Each of the Troika institutions acts within its own constitutional and legal responsibilities. The Troika model has allowed us to draw on the combined experience and expertise of the three institutions.
That said, the ownership of the programme by the beneficiary Member State is always key for a successful economic turnaround.
The policies that led to the accumulation of macroeconomic imbalances fall under national responsibility. Key factors included rigid market structures, often dominated by powerful organised interest groups, as well as oversized and inefficient public sectors. While sometimes requiring difficult decisions for particular groups, structural reforms help to spread the benefits from growth across society.
Social fairness must go hand-in-hand with sound public finances. For instance, a more efficient tax system with fewer exemptions or loopholes to prevent tax avoidance can contribute to both efficiency and fairness.
In the healthcare sector, reforms can lead to significant savings and more cost-effective provision of patient care. Much has been done in this sense in Greece, for example by streamlining the social security funds, introducing e-prescriptions, pushing generic medicinal products, and reorganising hospital capacity.
There is no doubt that the structural adjustment from accumulated macroeconomic imbalances to sustainable economic development involves difficult and often painful choices. Here the responsibility must in the first place be carried by those who let these imbalances accumulate, with all their social consequences.
In this respect it is first and foremost for the relevant Member State to put forward the measures or decisions needed to correct the imbalances, while prioritising social fairness and in dialogue with the Troika partners.
Democratic accountability of our crisis resolution strategy and of its success is crucially predicated on wide acceptance of the need for reform in the beneficiary country. Ireland and Portugal illustrate this well. So do Spain and Slovenia, where the strong commitment to reforms avoided the need for a macroeconomic adjustment programme.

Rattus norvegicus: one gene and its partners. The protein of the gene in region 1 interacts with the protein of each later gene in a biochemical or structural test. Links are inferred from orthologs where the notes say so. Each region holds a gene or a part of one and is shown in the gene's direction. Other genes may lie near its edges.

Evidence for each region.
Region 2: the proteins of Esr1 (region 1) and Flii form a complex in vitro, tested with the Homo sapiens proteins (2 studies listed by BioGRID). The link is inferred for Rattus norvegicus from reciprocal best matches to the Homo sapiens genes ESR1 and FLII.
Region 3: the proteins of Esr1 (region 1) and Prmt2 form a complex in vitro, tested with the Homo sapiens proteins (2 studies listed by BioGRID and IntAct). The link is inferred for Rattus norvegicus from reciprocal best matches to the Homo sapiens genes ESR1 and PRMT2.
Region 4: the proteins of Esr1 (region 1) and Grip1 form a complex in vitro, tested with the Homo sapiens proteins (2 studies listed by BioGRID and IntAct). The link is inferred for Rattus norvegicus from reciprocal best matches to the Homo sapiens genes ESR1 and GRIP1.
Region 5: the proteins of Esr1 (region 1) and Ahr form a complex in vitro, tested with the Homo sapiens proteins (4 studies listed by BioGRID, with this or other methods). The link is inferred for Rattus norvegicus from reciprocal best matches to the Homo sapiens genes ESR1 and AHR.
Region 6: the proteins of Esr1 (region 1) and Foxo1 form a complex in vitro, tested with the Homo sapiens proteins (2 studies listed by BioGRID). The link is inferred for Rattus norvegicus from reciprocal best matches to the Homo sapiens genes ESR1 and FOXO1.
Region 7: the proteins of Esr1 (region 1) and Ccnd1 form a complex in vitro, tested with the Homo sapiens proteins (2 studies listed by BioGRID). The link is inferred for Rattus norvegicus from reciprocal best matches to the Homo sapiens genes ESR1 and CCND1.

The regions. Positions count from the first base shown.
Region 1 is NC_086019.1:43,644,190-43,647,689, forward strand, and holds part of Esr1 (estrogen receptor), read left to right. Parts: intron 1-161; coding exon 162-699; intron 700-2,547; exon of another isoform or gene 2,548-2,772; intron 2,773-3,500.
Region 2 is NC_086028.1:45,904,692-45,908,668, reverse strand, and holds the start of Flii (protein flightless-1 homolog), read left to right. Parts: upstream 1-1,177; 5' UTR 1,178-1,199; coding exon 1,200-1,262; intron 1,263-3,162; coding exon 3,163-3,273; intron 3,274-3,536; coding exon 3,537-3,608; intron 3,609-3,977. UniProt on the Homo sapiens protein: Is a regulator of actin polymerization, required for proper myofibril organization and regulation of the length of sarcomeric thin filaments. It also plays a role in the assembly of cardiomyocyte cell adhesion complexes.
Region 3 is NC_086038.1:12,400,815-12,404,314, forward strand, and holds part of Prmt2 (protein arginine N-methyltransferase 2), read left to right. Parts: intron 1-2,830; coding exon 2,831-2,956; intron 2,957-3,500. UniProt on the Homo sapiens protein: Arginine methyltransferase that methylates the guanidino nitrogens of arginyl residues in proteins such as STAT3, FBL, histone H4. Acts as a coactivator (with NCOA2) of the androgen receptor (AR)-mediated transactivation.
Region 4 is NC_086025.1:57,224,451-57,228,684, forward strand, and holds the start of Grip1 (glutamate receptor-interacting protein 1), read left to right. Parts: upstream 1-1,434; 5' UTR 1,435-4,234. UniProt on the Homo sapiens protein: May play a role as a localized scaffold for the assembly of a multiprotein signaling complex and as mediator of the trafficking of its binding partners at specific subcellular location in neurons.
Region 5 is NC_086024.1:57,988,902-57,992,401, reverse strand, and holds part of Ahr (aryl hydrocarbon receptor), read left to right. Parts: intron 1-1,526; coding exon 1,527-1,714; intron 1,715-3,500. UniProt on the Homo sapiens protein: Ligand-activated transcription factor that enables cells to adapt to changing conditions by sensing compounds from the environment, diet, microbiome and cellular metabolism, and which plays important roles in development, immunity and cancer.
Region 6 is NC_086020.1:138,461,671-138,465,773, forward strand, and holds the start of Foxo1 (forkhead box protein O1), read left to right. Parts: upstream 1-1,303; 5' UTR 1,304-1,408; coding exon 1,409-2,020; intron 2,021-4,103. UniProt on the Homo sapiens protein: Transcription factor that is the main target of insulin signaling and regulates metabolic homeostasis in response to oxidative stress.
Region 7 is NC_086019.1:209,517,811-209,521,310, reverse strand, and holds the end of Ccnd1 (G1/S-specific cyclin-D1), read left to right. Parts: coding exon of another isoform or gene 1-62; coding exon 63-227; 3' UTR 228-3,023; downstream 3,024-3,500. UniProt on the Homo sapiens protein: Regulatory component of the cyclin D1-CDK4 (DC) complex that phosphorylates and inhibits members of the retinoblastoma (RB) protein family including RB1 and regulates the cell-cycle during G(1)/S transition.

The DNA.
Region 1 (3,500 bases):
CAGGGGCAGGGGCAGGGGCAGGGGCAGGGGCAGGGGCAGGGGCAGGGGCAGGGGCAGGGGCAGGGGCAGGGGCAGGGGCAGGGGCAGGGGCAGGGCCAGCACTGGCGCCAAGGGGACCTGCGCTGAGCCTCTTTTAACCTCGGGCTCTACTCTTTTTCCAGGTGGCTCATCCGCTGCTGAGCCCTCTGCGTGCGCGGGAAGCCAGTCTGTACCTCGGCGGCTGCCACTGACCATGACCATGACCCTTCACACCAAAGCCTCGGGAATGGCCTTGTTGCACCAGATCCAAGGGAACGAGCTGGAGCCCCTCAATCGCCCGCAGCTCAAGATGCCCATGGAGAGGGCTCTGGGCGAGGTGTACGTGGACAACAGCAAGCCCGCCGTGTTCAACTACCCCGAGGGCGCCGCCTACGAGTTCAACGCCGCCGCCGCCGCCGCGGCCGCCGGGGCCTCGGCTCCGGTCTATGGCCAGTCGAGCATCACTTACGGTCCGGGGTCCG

In contrast, political turbulence largely derailed progress in Greece from spring 2010 to summer 2012.
The purpose of macroeconomic adjustment programmes is to remedy an emergency situation in a sustainable manner. This requires taking determined action under enormous time pressure and in very difficult conditions.
To restore economic confidence, programmes have a beginning and an end. Once the emergency is over, the reform process is continued under the normal procedures of economic governance.
Madame Chair, Honourable Members,
I welcome that the Committee's draft report acknowledges the immense challenges the Troika faced given the scope of the crisis, by taking into account the specific situation in different Member States, the limited tool kit available at the time and the extreme time pressure under which decisions had to be taken.
This has also been acknowledged by the authorities in the beneficiary Member States in their replies.
Under the current circumstances, the view of all Troika partners is that the Troika functions reasonably well in difficult circumstances and the institutions concerned should continue their joint work for the foreseeable future.
The Commission is determined to keep up its constructive cooperation with the ECON committee. My Deputy Director-General Servaas Deroose appeared before this committee recently and I will be meeting the ECON chair and vice-chairs next week for a confidential oral briefing, as foreseen in the two-pack.
I expect that the future and governance of the Troika will become part of the wider institutional discussions in the process of deepening EMU. Realistically, a deeper fiscal union will not be achieved overnight: for the Commission, the guiding principle is that stronger solidarity can only be pursued in return for stronger responsibility ̶ and it can only emerge in a profoundly democratic process. The European Parliament is at the core of this debate.
I am now ready to answer your questions.